I agree with what you say people have to take ownership of this protest themselves Which I have done today not as a Pole but as an Irishman I have written to the "Parade Magazine" stating my protest. I have never been to Auschwitz-Birkenau so I know nothing about the tour and I don't know if it is directed mainly at the Jewish victims and if the other victims are forgotten about. My friend was in a Nazi concentration camp and she told me about the lines of huts they were they were housed in mostly AK prisoners. And the terrible conditions they had to endure the starvation which caused their teeth to fall out and their periods to stop. She told me about an all woman orchestra that played at the camp I discovered only last week that Zorya was at Birkenau because that was the only camp with an all lady orchestra. She may have told me the name and I had forgotten It was over fifty years ago since she told me and she is no longer with us. I am now crying thinking of this and the insult to her and my other friends. I will stop now because I find it difficult to see the screen.
Bolle 1 | 147
19 May 2010 #59
Perhaps the writer doesn't understand that by writing this, he gives other writers the perfect reason to call the camps "Polish".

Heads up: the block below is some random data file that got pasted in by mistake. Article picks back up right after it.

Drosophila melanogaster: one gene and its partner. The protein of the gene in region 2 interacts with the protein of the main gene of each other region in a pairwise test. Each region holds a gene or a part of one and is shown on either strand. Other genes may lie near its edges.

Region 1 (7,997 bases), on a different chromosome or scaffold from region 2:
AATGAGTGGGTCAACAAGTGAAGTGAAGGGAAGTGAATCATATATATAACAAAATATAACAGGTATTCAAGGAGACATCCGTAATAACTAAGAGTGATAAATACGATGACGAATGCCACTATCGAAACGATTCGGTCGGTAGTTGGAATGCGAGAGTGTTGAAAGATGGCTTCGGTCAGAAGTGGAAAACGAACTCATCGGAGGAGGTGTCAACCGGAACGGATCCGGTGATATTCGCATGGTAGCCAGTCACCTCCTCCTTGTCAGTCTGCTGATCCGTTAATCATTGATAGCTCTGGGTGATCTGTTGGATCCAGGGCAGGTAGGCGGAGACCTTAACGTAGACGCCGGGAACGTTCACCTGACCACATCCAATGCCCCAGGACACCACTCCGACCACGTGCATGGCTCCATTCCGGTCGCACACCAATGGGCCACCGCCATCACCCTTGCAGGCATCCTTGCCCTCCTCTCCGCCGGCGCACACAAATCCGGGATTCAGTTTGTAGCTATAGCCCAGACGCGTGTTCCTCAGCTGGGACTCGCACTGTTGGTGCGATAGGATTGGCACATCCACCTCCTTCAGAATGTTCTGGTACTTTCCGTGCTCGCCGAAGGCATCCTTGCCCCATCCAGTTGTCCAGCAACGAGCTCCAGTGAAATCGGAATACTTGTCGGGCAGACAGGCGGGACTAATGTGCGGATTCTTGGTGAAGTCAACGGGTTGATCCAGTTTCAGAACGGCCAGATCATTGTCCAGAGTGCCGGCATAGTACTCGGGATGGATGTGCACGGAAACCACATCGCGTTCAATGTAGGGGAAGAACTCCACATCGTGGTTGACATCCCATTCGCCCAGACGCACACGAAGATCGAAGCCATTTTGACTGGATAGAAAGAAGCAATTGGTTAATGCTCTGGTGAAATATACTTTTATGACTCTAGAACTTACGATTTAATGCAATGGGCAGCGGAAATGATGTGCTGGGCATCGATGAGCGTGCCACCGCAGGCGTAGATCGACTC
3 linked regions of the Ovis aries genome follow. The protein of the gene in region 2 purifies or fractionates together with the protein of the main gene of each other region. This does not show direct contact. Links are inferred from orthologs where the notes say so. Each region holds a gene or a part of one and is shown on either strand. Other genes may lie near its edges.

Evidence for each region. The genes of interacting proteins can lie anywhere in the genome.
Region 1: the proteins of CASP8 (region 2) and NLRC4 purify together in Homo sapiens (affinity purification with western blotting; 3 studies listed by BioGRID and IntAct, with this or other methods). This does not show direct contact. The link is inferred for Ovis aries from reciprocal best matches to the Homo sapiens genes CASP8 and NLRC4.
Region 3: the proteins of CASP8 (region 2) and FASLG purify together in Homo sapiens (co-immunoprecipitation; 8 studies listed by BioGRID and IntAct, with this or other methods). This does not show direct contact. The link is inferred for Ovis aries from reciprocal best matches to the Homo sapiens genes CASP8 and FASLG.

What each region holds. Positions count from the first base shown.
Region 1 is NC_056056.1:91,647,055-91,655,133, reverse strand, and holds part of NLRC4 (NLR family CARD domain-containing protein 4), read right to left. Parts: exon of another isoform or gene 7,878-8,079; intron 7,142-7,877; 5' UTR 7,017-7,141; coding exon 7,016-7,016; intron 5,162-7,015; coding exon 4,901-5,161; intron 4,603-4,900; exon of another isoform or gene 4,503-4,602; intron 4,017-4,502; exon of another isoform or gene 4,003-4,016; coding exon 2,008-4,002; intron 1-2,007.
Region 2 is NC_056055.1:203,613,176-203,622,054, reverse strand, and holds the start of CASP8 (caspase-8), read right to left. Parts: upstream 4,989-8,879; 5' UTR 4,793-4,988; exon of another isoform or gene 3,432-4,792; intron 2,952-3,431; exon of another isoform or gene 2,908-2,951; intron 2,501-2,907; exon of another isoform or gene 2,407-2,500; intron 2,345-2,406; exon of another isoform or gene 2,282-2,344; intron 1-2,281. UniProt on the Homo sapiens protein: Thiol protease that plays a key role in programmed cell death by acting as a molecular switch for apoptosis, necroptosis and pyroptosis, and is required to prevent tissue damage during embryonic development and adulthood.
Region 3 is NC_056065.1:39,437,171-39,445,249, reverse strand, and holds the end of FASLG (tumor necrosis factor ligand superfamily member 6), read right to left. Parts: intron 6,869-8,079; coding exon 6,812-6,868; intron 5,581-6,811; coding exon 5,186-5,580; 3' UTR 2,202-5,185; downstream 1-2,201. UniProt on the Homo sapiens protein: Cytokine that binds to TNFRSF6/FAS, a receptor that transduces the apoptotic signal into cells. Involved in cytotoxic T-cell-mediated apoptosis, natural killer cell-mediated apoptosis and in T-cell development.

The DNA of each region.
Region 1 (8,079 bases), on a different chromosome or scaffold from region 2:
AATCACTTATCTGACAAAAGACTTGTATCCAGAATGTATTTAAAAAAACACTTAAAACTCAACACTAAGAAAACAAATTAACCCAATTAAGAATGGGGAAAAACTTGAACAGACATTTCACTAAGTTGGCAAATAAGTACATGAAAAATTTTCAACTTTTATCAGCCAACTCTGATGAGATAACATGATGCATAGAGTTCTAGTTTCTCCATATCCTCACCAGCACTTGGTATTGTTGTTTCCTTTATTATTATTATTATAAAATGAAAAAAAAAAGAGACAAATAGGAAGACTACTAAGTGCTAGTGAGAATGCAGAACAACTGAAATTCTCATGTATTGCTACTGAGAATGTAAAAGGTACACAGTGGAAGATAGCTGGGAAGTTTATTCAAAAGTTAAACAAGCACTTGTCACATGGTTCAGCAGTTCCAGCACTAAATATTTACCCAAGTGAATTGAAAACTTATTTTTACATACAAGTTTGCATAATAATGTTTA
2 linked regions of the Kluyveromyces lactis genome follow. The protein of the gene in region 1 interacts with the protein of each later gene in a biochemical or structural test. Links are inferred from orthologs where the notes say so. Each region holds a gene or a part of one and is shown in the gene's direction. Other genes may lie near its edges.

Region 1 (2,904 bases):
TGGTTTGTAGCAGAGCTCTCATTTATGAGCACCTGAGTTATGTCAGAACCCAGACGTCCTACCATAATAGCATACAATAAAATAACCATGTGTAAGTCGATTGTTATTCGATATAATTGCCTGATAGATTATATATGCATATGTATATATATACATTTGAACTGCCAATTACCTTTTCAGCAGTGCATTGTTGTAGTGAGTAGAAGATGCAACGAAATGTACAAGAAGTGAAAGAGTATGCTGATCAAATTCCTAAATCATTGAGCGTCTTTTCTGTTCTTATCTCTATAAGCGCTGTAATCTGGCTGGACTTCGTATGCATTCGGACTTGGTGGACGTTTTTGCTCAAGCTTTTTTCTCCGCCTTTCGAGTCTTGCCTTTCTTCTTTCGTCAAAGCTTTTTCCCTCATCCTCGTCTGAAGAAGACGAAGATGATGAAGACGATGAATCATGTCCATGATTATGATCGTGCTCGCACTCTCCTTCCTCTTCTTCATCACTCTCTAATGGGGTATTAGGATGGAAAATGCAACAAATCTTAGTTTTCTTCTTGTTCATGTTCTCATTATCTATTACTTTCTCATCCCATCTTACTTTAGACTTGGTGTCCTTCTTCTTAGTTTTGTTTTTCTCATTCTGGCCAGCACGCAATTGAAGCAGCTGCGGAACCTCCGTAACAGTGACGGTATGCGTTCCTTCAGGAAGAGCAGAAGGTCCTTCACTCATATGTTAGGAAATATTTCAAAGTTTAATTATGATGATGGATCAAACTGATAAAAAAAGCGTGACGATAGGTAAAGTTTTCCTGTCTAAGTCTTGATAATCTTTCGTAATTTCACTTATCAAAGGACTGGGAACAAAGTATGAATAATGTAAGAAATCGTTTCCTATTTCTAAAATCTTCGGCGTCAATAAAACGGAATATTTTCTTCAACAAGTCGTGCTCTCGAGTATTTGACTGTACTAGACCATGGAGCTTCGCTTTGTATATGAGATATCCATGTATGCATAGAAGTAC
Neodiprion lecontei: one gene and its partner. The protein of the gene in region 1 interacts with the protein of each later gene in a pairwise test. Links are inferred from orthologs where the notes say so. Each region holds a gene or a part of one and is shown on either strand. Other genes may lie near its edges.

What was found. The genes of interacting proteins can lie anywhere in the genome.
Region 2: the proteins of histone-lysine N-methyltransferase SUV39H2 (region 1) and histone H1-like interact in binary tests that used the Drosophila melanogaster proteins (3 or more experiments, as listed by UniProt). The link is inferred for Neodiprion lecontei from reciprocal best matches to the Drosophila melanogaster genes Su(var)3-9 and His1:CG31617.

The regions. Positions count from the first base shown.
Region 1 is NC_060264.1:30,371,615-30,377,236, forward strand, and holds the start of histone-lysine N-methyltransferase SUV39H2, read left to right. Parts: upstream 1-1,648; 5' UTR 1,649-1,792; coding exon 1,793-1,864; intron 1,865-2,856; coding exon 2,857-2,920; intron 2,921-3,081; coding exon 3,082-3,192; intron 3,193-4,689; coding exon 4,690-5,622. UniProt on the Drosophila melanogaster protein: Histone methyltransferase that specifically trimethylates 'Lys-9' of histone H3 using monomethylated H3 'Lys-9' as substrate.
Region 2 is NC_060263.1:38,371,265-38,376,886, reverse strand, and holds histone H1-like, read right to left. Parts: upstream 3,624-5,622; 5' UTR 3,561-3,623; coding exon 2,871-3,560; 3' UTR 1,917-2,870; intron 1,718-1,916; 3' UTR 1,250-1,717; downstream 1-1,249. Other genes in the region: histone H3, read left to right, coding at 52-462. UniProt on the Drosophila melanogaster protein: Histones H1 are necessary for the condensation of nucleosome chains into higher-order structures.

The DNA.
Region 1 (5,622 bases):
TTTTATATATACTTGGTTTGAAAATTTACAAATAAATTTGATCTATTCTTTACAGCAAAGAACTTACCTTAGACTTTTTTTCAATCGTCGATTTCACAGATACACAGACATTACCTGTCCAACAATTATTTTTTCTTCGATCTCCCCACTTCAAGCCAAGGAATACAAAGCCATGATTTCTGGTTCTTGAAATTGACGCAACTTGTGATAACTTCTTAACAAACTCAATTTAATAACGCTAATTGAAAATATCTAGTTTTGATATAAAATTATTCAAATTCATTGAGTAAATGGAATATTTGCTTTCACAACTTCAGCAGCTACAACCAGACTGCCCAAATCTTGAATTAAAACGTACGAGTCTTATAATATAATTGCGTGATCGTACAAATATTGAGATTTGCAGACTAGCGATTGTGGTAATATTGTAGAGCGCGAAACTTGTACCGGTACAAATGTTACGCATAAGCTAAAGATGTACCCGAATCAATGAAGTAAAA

Perhaps you are a ******* idiot.

Surely, anyone who writes about "Polish" concentration or death camps is either a bigot or a moron.

Or, more likely, doing this on purpose to tarnish the image of poles ie. make them out to be on par with the nazis.
Bzibzioh
19 May 2010 #60
I am now crying thinking of this and the insult to her and my other friends. I will stop now because I find it difficult to see the screen.

That what is so sad about this issue: for some it's just a political game. They don't care whose feelings and memories they are hurting. The generation of my parents remember the war well and they are very angry at such injustice.

I've emailed many websites about similar issues before. Sometimes they reply and sometimes they don't but I always feel better about knowing I tried to make a change.

I also, twice, had a conversation with journalists about this issue. One was completely oblivious of what my problem is - camps were in Poland so they are Polish camps. Another said that the article was a reprint from a British press so it's not their problem (it was review of some book). But I noticed that they stopped using this phrase since.